Chelsea captain Terry insists he's not a racist

Associated Press
Former England soccer captain and Chelsea player John Terry, center, arrives at Westminster Magistrates Courts in London, Tuesday, July 10, 2012. The racism trial of Terry began Monday with prosecutors claiming the Chelsea captain acknowledges using offensive language as a "sarcastic exclamation" in response to taunts that he allegedly had an affair. The England defender is accused of racially abusing Queens Park Rangers defender Anton Ferdinand, who is black, during a Premier League match in October.  (AP Photo/Sang Tan)
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LONDON (AP) — Chelsea captain John Terry repeatedly denied being a racist in taped interviews heard on the second day of his racism trial.

The England defender watched from the dock at Westminster Magistrates' Court on Tuesday as he was heard claiming why calling Queens Park Rangers defender Anton Ferdinand a "black (expletive)" in a match was not racist abuse.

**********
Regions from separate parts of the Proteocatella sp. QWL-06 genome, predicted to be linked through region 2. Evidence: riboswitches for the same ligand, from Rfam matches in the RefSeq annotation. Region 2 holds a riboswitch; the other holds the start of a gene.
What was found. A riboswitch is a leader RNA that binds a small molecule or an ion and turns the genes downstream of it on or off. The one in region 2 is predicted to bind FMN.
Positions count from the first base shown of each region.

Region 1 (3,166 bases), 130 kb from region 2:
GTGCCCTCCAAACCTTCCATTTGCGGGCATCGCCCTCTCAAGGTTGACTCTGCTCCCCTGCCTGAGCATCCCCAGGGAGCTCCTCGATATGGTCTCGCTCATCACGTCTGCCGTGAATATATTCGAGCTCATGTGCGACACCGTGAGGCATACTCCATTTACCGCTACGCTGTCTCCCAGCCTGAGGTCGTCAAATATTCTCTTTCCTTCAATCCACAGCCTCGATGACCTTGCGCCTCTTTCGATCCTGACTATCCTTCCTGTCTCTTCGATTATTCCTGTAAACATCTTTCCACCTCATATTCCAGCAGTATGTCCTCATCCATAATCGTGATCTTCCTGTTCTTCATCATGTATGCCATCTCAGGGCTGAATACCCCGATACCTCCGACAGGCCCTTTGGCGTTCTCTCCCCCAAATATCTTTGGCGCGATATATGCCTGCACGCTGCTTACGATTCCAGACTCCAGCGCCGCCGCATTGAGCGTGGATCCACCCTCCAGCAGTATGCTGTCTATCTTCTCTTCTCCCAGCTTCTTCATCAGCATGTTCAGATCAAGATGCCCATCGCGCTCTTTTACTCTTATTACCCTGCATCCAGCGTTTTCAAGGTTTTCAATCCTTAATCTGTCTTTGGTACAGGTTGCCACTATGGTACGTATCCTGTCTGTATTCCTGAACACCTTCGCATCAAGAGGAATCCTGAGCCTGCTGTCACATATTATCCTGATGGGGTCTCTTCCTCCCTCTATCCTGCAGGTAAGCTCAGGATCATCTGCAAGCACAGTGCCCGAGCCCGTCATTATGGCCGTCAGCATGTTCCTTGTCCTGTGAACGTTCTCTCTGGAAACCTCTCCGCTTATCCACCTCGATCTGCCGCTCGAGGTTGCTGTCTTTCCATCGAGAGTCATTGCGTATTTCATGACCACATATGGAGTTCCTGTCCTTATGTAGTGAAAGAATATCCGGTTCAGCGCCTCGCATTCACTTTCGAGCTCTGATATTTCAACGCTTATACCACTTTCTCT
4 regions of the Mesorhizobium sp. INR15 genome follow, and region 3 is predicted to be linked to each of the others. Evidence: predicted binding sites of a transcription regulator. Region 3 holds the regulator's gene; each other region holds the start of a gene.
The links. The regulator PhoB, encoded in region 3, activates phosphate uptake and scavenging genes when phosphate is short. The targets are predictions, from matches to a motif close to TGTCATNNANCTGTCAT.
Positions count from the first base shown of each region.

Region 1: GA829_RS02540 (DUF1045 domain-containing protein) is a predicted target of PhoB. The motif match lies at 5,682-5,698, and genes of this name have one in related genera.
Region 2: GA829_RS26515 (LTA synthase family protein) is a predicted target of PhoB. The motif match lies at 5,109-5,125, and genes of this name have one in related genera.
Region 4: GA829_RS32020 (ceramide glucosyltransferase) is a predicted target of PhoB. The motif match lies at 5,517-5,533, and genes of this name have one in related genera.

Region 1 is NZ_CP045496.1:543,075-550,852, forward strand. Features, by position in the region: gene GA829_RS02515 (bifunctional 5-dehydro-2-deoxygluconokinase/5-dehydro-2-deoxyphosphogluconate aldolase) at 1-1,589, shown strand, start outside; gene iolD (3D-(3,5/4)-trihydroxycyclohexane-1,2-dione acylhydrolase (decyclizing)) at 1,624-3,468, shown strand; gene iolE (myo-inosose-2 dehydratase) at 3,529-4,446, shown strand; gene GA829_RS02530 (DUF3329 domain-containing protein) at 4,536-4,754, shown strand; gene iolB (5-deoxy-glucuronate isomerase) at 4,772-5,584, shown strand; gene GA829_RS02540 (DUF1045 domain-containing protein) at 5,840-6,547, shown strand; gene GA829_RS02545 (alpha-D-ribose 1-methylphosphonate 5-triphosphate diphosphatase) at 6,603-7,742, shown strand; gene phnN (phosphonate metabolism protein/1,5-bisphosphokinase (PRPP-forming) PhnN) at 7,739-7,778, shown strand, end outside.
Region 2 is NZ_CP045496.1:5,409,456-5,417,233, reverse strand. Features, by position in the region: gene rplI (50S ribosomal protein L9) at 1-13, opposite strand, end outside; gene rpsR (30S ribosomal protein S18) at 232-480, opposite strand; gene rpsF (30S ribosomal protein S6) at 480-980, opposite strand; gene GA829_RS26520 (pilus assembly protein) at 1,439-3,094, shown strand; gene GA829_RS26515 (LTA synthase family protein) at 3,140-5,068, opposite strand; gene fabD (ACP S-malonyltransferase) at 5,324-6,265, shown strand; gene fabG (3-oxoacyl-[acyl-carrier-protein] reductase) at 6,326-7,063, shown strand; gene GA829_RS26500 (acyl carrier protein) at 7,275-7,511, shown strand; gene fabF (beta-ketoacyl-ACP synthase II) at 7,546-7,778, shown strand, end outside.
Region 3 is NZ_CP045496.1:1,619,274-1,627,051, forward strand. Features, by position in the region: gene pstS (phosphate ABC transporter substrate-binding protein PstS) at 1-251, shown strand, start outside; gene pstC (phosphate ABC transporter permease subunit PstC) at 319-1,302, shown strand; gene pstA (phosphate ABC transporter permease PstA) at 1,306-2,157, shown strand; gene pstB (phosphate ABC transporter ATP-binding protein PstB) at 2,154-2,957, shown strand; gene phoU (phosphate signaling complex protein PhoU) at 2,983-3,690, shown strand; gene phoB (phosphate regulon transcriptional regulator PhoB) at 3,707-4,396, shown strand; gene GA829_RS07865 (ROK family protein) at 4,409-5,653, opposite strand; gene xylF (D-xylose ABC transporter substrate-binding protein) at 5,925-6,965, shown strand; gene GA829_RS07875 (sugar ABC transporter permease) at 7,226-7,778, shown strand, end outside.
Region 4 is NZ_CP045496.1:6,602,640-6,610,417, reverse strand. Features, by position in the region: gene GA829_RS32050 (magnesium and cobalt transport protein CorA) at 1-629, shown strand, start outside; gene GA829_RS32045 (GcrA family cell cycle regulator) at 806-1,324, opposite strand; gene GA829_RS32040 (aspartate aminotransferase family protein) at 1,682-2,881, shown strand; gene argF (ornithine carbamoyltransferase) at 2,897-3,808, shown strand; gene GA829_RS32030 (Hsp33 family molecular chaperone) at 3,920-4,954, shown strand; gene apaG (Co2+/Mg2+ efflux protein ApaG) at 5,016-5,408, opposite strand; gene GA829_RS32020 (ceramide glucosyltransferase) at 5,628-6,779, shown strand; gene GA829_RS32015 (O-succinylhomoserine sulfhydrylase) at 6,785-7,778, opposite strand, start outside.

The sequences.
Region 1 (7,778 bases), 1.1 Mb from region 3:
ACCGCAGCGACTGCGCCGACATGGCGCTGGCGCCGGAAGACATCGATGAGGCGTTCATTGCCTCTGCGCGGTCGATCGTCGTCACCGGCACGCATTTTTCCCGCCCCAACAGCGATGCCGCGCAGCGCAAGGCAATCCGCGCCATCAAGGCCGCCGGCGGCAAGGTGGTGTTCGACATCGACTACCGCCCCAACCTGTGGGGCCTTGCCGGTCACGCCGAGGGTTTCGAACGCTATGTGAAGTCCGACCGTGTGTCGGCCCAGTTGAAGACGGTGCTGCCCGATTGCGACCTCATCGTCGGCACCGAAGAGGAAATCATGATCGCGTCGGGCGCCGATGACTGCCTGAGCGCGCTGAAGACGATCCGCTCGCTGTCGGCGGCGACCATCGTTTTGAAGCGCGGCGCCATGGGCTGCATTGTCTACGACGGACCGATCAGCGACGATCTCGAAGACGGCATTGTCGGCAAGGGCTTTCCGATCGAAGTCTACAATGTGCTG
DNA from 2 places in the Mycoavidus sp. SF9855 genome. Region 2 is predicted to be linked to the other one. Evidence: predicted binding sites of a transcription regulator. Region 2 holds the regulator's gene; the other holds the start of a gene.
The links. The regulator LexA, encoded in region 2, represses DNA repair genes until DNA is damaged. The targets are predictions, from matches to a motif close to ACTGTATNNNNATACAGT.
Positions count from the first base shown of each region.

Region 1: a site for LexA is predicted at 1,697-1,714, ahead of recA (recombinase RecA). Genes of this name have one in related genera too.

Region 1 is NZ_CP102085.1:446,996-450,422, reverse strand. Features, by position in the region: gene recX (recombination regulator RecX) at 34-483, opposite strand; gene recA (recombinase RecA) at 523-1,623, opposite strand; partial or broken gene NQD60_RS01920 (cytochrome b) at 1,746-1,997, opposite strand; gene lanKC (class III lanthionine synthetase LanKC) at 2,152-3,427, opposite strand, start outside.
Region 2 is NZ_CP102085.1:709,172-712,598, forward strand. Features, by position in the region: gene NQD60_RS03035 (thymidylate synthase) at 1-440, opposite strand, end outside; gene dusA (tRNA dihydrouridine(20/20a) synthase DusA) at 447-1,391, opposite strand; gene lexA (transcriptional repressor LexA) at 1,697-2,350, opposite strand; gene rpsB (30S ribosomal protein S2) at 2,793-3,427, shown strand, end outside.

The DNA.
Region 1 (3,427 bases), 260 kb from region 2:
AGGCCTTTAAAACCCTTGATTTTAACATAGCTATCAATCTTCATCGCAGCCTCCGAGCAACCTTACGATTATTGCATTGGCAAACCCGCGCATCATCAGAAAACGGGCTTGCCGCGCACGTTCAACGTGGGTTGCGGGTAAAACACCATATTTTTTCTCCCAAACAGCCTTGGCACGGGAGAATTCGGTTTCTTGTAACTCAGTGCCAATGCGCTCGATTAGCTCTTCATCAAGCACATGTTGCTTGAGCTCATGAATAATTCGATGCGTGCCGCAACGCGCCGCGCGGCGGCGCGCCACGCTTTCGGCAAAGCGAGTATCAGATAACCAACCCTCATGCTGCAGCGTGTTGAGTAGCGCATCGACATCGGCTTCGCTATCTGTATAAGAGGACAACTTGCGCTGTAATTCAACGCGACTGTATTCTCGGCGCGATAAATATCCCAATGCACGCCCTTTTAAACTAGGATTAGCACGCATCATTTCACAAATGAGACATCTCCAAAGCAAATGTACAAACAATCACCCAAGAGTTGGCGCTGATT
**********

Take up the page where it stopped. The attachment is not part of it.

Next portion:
In an English Football Association disciplinary interview conducted last October, Terry said he was repeating the term back to Ferdinand to counter what he believed he was being accused of.

Terry said: "I have been called a lot of things in my career but being racist is not one I am prepared to take at all."

The fired England captain added: "I'm not having anyone, let alone Anton, think that about me."

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